I don't have a ton of particularly specialized advice here, but since you asked for responses:
If you're like most people, in optimal circumstances you can expect to burn at most 4-5lbs of fat in a month by consuming between 450-550 calories fewer every day than you burn. My understanding is that the breakdown of fat for energy is the rate-limiting step there, and the quantity of enzymes in the average body for doing that means you simply can't pull more than 600 or so calories from fat every day under normal circumstances. Eat at a bigger deficit and you're burning muscle or just starving or something. That's my understanding.
I've always heard that it's hard to put on muscle and burn fat at the same time, and I guess I can see that from the perspective that while you're eating at a 500 calorie-a-day deficit you'll have less energy to work out (I go climbing and feel like taking a nap on the crash pads instead!) but if you just motivate yourself to do it, you can still exercise plenty. Plus, you can eat an enormous quantity of protein with a decent amount of fat and carbs in a 1500-calorie-a-day diet, so I'm not sure why you couldn't build lean mass at the same time.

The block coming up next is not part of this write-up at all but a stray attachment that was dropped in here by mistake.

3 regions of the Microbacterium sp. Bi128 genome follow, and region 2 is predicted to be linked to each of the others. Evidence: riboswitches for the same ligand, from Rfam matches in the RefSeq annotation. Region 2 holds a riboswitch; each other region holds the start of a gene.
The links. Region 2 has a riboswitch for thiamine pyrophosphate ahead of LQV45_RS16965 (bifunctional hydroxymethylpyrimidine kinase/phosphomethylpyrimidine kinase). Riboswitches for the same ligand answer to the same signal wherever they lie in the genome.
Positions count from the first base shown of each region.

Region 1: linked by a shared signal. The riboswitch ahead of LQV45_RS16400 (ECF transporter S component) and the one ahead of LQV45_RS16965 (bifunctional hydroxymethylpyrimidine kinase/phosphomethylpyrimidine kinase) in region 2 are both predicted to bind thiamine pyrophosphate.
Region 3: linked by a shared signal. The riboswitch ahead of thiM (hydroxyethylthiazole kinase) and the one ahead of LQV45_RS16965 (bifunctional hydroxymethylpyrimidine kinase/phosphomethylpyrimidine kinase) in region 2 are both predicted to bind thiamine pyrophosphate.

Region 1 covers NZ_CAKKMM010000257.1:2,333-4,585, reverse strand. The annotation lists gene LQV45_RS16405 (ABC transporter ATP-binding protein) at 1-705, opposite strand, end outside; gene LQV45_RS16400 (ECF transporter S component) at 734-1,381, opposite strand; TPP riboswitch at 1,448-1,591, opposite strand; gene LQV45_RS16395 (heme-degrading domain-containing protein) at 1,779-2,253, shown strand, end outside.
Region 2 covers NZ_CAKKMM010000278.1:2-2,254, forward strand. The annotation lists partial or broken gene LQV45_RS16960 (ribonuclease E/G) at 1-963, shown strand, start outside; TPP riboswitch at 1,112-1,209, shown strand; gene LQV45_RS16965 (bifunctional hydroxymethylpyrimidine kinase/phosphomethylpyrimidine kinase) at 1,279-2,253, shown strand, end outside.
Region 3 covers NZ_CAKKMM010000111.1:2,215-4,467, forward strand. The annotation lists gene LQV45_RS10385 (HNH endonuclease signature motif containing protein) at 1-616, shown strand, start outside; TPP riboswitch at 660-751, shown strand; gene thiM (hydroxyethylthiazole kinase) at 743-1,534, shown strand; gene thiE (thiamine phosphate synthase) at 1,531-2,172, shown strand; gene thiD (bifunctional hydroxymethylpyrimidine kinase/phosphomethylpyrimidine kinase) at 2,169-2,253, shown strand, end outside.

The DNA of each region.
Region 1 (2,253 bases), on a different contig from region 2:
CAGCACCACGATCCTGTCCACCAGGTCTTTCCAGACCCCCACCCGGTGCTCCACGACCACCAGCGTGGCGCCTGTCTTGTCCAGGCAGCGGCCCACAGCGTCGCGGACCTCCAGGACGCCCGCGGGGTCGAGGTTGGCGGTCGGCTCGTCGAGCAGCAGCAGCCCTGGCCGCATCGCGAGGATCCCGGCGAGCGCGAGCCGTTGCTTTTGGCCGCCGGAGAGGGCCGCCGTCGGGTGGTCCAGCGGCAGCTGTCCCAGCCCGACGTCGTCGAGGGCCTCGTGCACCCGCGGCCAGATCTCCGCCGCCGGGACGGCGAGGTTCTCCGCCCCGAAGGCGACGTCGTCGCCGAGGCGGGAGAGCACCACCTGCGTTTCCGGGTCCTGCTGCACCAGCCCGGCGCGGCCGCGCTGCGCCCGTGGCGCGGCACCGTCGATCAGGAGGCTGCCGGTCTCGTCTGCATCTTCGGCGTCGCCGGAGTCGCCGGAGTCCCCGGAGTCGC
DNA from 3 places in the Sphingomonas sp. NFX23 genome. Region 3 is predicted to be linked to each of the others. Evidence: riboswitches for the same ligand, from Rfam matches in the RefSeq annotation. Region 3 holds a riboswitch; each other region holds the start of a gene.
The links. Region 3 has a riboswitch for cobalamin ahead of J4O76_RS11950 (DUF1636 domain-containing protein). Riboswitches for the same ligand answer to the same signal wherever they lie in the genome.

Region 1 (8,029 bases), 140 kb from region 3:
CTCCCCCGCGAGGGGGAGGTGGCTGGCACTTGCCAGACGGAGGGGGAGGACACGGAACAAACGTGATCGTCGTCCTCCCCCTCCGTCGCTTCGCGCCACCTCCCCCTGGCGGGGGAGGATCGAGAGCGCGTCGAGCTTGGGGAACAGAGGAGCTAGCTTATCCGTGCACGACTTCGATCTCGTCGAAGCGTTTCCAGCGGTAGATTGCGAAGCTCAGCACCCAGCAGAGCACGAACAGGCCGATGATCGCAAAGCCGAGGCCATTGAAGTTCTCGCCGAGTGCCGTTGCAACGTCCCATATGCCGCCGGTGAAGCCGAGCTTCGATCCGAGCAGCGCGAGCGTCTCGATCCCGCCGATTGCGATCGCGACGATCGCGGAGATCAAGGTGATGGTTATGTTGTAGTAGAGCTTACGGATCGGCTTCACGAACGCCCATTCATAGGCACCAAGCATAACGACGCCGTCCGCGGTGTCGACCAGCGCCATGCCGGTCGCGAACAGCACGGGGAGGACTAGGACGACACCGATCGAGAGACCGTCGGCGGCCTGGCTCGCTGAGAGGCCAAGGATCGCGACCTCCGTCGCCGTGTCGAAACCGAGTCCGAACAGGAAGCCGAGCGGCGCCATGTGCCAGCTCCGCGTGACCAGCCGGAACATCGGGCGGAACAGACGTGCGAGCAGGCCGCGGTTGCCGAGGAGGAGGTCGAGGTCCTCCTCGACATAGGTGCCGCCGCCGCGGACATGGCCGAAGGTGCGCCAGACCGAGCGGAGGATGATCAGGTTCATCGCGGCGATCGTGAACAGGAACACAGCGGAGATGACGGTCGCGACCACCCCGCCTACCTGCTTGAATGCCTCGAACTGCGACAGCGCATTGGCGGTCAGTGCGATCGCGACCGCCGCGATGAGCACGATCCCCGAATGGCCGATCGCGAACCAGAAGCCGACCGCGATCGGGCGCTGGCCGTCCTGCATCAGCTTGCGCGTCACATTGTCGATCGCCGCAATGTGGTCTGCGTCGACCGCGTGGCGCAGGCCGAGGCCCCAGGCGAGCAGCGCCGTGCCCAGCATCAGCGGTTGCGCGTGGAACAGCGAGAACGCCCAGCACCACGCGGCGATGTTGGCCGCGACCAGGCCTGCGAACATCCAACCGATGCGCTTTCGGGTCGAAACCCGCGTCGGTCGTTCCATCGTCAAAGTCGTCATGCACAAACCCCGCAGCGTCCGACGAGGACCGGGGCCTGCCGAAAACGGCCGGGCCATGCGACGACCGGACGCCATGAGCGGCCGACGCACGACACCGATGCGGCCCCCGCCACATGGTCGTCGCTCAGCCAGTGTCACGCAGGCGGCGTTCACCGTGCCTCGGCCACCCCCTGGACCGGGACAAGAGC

Your goals sound roughly similar to mine. I've burned about 2.5% body fat in a month recently and another maybe 1% last month (I eased up a bit on the diet) and at the same time put on, I dunno, maybe 4lbs of muscle. Not a ton, but I don't want to look ripped, I just want to look good and have functional strength for my sports.
If I were you, I would track my eating and exercise on www.fitday.com, make sure to get enough protein (upwards of 1.7g of protein per kg of body weight per day, although I only get that high on days when I've worked out) and eat at a 500-calorie-a-day deficit, and I'd expect 4-5lbs of fat loss per month and reasonable-but-not-miraculous muscle gain. Just my $0.02.